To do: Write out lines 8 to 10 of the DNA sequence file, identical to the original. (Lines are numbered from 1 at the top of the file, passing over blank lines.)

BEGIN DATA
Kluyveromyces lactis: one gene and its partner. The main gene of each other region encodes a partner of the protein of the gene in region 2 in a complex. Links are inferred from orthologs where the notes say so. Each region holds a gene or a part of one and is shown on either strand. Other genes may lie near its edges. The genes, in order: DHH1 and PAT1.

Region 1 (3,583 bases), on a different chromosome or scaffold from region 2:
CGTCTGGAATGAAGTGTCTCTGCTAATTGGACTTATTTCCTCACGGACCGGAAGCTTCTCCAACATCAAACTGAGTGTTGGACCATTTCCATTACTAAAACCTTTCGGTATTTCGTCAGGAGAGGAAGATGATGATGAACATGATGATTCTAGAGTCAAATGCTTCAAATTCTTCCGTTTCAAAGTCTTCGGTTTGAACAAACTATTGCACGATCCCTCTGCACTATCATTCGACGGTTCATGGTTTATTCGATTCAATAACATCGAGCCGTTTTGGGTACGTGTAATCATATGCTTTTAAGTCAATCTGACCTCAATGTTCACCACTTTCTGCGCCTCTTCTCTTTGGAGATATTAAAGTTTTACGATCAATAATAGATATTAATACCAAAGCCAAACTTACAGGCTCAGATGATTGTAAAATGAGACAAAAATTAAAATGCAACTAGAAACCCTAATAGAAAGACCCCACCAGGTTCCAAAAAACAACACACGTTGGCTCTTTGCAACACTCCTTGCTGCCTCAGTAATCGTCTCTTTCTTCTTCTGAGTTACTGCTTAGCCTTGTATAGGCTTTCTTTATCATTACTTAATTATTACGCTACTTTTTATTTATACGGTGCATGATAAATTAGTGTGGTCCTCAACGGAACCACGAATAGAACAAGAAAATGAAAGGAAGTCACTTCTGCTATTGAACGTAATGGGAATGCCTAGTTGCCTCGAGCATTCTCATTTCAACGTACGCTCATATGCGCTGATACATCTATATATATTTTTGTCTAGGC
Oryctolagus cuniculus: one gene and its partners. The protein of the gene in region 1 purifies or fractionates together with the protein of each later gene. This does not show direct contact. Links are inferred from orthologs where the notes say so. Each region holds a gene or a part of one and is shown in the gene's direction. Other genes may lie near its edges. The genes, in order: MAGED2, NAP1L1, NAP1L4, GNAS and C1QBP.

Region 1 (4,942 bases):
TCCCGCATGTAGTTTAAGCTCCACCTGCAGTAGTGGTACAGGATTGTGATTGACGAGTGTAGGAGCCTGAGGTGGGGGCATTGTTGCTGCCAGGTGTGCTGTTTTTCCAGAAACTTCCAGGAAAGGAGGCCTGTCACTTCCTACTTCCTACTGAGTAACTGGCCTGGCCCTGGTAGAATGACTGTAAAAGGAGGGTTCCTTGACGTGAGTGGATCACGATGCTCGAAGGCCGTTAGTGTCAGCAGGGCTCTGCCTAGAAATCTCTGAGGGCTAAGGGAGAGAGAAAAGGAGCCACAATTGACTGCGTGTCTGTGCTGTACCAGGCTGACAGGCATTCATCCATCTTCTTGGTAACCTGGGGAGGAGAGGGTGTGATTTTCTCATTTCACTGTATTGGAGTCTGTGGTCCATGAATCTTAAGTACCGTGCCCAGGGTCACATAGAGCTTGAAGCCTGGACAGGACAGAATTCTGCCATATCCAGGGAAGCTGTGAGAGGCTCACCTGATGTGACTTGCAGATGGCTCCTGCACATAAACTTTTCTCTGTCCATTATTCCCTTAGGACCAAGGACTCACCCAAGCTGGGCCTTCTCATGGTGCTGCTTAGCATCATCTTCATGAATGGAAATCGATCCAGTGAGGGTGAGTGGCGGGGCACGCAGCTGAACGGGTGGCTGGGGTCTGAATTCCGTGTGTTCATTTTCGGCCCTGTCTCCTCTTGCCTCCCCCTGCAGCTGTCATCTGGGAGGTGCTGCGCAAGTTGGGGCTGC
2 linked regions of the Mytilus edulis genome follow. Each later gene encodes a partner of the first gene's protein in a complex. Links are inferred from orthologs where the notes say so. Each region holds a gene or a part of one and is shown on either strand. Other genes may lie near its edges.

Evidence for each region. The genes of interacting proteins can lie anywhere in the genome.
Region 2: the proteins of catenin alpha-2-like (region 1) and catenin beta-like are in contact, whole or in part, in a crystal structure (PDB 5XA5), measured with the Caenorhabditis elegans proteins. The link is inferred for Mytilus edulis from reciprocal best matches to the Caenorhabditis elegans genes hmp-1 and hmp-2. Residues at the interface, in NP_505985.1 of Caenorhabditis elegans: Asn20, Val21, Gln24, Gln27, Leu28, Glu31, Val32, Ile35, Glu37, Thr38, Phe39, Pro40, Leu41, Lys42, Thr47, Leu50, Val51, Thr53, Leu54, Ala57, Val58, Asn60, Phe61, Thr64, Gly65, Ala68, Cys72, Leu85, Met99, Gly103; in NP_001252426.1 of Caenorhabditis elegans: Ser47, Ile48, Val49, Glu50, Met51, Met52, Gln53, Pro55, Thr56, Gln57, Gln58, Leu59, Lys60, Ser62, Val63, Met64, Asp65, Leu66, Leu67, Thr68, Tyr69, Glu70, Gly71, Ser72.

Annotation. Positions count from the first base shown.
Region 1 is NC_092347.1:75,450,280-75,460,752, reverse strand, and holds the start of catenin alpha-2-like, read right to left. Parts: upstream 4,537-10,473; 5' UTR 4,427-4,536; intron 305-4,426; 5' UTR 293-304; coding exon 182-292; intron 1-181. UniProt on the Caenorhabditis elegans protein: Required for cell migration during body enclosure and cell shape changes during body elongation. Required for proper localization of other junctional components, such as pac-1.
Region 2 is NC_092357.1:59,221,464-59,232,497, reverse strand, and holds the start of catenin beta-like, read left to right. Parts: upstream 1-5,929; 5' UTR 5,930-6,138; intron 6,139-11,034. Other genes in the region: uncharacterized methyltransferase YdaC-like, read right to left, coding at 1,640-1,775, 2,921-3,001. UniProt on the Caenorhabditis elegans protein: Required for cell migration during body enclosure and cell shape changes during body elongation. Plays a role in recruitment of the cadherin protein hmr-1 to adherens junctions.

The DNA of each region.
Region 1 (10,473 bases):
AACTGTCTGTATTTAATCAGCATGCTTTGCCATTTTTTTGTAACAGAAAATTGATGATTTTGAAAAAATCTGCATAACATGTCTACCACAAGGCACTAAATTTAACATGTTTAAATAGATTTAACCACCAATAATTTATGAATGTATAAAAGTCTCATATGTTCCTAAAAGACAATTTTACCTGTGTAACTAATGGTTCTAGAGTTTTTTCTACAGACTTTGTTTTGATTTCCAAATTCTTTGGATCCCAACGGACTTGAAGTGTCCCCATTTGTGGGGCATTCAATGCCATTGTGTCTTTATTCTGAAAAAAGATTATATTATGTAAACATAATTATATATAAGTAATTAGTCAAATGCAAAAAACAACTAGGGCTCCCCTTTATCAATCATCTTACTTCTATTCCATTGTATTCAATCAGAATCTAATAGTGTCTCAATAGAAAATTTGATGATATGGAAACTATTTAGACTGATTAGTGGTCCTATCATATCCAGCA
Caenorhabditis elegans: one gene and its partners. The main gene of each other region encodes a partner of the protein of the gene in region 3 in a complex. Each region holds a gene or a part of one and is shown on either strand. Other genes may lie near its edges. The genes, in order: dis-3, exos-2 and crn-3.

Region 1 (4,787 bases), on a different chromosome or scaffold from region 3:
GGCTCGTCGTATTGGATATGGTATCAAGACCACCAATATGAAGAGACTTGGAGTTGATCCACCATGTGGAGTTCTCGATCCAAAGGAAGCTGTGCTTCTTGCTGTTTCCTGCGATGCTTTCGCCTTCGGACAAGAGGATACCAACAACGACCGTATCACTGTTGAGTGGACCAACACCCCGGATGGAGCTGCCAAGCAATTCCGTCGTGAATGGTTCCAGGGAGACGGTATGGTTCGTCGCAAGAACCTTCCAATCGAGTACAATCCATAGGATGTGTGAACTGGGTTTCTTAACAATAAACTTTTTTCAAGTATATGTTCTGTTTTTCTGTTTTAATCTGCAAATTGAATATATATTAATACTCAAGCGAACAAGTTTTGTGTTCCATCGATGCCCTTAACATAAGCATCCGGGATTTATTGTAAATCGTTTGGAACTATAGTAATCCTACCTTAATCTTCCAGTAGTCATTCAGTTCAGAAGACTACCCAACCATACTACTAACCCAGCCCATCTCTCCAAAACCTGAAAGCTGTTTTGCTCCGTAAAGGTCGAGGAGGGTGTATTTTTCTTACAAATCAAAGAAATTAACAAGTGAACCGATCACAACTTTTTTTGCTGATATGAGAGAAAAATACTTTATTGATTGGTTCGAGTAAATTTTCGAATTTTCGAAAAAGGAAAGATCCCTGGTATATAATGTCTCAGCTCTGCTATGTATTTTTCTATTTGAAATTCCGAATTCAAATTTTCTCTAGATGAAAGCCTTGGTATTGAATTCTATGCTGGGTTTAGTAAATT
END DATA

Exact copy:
Evidence for each region. The genes of interacting proteins can lie anywhere in the genome.
Region 2: the proteins of catenin alpha-2-like (region 1) and catenin beta-like are in contact, whole or in part, in a crystal structure (PDB 5XA5), measured with the Caenorhabditis elegans proteins. The link is inferred for Mytilus edulis from reciprocal best matches to the Caenorhabditis elegans genes hmp-1 and hmp-2. Residues at the interface, in NP_505985.1 of Caenorhabditis elegans: Asn20, Val21, Gln24, Gln27, Leu28, Glu31, Val32, Ile35, Glu37, Thr38, Phe39, Pro40, Leu41, Lys42, Thr47, Leu50, Val51, Thr53, Leu54, Ala57, Val58, Asn60, Phe61, Thr64, Gly65, Ala68, Cys72, Leu85, Met99, Gly103; in NP_001252426.1 of Caenorhabditis elegans: Ser47, Ile48, Val49, Glu50, Met51, Met52, Gln53, Pro55, Thr56, Gln57, Gln58, Leu59, Lys60, Ser62, Val63, Met64, Asp65, Leu66, Leu67, Thr68, Tyr69, Glu70, Gly71, Ser72.

Annotation. Positions count from the first base shown.